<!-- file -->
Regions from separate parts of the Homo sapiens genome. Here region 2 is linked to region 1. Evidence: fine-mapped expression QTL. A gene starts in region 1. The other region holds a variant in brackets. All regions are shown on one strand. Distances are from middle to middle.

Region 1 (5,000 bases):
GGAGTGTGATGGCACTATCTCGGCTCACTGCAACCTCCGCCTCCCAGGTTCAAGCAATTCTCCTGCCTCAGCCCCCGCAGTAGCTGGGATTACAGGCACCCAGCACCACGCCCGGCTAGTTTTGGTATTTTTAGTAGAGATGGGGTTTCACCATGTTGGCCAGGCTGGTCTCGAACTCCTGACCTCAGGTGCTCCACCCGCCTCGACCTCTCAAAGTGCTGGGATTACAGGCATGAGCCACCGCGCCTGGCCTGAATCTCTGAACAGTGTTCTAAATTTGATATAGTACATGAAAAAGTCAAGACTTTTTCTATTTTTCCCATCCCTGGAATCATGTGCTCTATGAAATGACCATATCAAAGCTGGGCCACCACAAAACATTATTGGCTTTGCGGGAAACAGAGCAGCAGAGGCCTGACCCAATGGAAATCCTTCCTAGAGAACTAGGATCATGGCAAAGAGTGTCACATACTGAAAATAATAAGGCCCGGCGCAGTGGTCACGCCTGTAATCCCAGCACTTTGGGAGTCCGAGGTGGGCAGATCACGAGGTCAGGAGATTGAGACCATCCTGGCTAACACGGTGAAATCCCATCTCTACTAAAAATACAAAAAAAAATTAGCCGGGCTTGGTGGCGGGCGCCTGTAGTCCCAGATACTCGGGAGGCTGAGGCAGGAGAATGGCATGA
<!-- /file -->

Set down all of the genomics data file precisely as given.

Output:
Regions from separate parts of the Homo sapiens genome. Here region 2 is linked to region 1. Evidence: fine-mapped expression QTL. A gene starts in region 1. The other region holds a variant in brackets. All regions are shown on one strand. Distances are from middle to middle.

Region 1 (5,000 bases):
GGAGTGTGATGGCACTATCTCGGCTCACTGCAACCTCCGCCTCCCAGGTTCAAGCAATTCTCCTGCCTCAGCCCCCGCAGTAGCTGGGATTACAGGCACCCAGCACCACGCCCGGCTAGTTTTGGTATTTTTAGTAGAGATGGGGTTTCACCATGTTGGCCAGGCTGGTCTCGAACTCCTGACCTCAGGTGCTCCACCCGCCTCGACCTCTCAAAGTGCTGGGATTACAGGCATGAGCCACCGCGCCTGGCCTGAATCTCTGAACAGTGTTCTAAATTTGATATAGTACATGAAAAAGTCAAGACTTTTTCTATTTTTCCCATCCCTGGAATCATGTGCTCTATGAAATGACCATATCAAAGCTGGGCCACCACAAAACATTATTGGCTTTGCGGGAAACAGAGCAGCAGAGGCCTGACCCAATGGAAATCCTTCCTAGAGAACTAGGATCATGGCAAAGAGTGTCACATACTGAAAATAATAAGGCCCGGCGCAGTGGTCACGCCTGTAATCCCAGCACTTTGGGAGTCCGAGGTGGGCAGATCACGAGGTCAGGAGATTGAGACCATCCTGGCTAACACGGTGAAATCCCATCTCTACTAAAAATACAAAAAAAAATTAGCCGGGCTTGGTGGCGGGCGCCTGTAGTCCCAGATACTCGGGAGGCTGAGGCAGGAGAATGGCATGA